Four beetles among hundreds of thousands, each with a unique story to tell.
An oft-quoted, though possibly apocryphal, comment attributed to British biologist J.B.S. Haldane was this: “God has an inordinate fondness for beetles.” The world is, in fact, awash in beetles, with over 350,000 species at last count! This far eclipses totals for most other organisms, excluding microscopic critters like bacteria.
Here are four beetles, each at home in the Headwaters. A tiny sample, but illustrative of the teeming beetle tribe.
One is the dogbane beetle, so named because it lives, feeds, and finds love only on dogbane plants. Dogbane is related to the milkweeds and like milkweeds is packed with toxic cardenolides, ominously known as “heart-arresters.” No wonder the stunning dogbane beetles boldly conduct their affairs in the open.
Milkweed beetles also offer look but don’t touch beauty, having acquired their cardenolides from milkweeds instead of dogbane. They shout their toxicity with contrasting orange and black, just like monarch butterflies. I’m struck that most of the small cast of milkweed feeding insects fly the same colours. What chemical elixir in milkweed is responsible?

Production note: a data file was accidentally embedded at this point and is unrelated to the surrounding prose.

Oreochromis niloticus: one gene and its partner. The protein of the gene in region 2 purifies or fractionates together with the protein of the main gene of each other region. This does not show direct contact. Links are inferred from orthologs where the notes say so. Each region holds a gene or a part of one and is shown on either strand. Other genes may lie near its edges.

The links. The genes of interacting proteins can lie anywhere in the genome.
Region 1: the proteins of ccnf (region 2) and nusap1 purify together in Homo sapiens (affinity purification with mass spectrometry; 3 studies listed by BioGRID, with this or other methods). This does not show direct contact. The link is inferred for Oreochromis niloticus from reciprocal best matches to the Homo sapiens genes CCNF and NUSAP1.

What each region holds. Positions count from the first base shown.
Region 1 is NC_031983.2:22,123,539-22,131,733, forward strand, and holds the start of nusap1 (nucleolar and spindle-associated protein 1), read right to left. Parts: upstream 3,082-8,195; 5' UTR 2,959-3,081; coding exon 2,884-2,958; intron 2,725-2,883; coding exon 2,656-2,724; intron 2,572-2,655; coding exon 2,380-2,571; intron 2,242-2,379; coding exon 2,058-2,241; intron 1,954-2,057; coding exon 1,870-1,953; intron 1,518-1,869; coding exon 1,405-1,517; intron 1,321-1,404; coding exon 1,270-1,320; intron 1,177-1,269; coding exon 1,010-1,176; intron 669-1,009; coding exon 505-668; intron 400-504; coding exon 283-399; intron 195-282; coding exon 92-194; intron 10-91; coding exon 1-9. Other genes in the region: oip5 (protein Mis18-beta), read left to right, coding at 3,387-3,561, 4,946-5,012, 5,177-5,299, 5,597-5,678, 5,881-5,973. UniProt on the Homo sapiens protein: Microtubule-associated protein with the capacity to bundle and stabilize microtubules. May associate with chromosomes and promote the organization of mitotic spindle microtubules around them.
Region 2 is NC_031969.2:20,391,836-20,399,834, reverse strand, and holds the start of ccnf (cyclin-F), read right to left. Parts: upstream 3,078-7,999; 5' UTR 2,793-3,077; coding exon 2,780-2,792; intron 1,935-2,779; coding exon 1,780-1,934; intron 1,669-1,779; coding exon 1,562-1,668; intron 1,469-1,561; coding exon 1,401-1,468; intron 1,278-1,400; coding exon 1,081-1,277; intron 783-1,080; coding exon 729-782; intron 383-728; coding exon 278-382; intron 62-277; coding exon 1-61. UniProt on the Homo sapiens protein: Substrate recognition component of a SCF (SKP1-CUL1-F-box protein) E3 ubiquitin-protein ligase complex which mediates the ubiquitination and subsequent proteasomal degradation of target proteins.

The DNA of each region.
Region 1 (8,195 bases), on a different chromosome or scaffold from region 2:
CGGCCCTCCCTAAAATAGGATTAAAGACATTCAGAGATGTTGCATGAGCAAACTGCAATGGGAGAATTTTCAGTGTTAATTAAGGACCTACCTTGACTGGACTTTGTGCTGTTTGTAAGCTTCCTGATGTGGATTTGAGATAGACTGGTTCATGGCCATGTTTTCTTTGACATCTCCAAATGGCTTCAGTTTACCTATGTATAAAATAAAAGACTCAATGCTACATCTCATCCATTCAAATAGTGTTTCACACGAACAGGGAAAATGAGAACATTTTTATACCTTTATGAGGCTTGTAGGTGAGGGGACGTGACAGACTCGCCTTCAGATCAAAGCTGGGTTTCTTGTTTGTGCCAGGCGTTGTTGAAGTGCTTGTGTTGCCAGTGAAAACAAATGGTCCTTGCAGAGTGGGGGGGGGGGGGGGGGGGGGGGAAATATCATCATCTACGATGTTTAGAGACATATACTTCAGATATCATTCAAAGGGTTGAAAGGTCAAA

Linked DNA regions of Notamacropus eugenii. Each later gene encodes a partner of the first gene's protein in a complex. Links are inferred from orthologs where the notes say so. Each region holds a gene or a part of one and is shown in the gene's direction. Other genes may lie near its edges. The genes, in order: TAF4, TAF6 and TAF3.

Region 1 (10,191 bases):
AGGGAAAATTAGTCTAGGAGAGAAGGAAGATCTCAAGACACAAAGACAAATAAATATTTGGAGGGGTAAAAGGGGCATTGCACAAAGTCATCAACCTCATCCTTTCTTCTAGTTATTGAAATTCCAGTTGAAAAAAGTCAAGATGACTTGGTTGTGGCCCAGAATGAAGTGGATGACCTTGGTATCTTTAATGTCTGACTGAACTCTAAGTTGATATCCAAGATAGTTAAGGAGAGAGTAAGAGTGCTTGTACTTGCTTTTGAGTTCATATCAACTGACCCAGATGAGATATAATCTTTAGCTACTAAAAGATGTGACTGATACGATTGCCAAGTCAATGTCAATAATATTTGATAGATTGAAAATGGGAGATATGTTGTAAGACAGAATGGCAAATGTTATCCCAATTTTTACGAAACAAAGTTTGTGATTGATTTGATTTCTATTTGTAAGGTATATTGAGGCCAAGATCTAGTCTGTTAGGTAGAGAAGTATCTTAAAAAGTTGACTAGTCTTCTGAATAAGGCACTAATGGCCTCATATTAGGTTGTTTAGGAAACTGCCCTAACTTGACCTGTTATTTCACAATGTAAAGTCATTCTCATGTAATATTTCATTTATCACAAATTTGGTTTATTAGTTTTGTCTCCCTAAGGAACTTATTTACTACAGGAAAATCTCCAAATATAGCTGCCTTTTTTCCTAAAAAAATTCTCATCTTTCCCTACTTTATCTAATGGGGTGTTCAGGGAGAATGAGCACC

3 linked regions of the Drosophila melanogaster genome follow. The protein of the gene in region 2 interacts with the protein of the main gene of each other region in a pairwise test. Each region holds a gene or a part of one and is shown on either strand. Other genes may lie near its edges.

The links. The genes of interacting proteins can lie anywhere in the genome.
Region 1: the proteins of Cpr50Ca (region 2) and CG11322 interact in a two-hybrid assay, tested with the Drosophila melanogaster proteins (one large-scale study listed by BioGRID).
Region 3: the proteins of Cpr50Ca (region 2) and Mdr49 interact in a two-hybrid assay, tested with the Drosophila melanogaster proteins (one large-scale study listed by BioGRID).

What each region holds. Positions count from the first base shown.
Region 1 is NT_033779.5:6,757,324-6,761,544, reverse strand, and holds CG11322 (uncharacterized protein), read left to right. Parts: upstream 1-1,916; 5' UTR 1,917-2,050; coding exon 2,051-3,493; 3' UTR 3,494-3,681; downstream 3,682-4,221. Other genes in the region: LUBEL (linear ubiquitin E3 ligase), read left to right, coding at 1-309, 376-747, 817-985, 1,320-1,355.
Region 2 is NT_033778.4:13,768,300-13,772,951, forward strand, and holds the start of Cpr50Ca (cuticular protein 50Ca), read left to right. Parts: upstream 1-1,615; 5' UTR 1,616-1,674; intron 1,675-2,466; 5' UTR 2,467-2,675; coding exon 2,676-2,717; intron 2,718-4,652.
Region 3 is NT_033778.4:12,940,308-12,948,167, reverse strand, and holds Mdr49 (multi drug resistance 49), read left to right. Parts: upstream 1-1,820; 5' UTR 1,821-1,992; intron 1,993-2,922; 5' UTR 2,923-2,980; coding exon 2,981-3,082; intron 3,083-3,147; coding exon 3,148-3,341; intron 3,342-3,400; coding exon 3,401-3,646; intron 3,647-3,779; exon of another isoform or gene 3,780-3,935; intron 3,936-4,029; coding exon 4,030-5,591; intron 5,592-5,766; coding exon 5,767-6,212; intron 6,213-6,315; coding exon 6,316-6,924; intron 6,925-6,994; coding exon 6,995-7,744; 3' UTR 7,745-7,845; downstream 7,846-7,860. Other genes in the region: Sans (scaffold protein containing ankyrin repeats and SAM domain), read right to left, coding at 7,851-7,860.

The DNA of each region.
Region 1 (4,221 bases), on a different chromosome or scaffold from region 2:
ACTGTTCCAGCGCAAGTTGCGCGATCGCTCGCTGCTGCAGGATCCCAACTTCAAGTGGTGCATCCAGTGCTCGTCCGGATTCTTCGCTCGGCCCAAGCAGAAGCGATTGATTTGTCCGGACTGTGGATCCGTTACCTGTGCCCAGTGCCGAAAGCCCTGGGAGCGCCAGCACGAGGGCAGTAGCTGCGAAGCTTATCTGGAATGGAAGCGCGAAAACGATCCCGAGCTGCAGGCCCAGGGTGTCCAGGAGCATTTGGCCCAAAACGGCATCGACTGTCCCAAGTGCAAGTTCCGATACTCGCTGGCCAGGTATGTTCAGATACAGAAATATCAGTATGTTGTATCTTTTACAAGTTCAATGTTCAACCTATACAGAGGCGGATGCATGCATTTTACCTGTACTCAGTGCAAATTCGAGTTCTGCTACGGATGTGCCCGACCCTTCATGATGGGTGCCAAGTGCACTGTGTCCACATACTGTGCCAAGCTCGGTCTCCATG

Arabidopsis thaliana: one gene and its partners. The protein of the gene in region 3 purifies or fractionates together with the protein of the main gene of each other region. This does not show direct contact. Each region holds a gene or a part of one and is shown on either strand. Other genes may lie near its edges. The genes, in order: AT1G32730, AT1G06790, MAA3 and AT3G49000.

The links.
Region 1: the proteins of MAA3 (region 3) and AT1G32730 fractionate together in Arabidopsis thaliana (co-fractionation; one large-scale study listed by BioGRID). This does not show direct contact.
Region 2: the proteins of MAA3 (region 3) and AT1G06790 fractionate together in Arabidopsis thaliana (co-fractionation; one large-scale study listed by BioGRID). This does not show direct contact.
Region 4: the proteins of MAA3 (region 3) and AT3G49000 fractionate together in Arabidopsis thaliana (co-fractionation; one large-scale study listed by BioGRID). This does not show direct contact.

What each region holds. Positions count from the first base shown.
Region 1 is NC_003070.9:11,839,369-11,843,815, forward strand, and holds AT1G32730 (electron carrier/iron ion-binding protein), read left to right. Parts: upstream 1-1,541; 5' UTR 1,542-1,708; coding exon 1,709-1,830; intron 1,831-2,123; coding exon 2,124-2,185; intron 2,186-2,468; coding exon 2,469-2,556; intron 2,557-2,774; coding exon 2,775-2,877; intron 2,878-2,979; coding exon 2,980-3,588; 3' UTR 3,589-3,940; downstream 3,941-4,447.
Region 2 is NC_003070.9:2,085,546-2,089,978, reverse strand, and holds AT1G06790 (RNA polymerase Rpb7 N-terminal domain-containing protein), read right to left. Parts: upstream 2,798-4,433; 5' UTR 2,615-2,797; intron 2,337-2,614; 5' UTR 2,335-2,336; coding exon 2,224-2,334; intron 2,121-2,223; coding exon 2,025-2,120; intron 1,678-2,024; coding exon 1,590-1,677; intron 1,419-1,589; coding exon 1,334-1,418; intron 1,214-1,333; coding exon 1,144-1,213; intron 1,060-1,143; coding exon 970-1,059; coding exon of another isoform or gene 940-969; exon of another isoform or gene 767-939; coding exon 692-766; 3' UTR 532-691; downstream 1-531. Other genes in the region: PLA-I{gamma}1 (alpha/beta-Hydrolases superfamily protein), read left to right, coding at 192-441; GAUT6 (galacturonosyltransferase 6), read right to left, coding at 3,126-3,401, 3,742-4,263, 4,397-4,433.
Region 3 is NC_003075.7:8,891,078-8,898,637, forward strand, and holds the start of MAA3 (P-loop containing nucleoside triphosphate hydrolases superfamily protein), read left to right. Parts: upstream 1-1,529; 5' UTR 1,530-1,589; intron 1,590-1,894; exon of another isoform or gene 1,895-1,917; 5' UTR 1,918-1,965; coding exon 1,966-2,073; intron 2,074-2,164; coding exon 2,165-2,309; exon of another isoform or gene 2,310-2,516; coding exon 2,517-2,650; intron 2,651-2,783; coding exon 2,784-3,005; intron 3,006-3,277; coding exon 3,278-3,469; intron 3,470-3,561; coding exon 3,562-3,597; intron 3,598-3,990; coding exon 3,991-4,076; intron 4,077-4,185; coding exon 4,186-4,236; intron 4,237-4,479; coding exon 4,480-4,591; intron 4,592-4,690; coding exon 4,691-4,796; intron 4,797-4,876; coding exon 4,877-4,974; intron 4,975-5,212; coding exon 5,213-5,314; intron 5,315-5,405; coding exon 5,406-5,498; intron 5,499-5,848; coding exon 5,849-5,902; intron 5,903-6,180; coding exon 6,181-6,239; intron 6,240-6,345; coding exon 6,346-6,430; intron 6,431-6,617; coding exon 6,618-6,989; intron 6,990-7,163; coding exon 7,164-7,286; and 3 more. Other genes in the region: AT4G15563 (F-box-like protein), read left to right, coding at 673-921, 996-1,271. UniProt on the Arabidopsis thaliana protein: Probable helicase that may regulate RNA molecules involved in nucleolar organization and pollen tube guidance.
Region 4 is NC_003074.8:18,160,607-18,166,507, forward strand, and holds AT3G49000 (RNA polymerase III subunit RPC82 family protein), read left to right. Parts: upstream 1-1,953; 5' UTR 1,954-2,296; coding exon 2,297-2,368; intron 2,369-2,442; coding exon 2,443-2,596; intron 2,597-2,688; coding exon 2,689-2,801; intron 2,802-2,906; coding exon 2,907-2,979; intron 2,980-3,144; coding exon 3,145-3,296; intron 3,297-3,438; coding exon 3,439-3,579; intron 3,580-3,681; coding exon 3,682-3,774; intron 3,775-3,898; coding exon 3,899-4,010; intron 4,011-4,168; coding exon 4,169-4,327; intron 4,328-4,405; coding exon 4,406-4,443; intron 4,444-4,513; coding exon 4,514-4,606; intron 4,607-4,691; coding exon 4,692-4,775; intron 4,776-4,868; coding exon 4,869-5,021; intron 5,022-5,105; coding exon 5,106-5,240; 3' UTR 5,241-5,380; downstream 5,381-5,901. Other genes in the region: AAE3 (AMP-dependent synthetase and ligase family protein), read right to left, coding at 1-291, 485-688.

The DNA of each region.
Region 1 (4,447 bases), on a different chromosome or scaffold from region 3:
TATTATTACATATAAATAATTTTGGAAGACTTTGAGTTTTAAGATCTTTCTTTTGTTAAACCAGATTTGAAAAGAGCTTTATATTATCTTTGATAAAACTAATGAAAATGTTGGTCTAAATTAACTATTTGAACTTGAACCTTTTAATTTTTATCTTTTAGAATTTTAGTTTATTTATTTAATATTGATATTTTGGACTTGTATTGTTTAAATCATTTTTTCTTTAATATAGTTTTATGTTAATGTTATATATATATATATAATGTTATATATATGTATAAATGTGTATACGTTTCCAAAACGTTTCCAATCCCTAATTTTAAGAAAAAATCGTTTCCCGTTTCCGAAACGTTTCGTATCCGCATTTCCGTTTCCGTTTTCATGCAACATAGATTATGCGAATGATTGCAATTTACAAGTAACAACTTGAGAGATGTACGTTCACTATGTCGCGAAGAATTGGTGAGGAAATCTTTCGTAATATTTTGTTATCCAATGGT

Grapevine beetles’ choice of salad is, well, grapevine, but also Virginia creeper and Boston ivy. As Headwaters beetles go, these beetles are behemoths, about the size of wine corks. Somehow they get that heft airborne. Their flight, though, will never inspire poetic rapture like that of swallows. Grapevine beetles careen about, bumping into things and buzzing like erratic little drones.
The fourth beetle in this list lacks the comeliness of the previous three. And its name suggests potential nastiness: blister beetle. These jet-black beetles pack another chemical punch called cantharidin, which can cause blisters if you have the temerity to slap one as you might a mosquito or deer fly.
So there you have it. Four beetles among hundreds of thousands, each with a unique story to tell.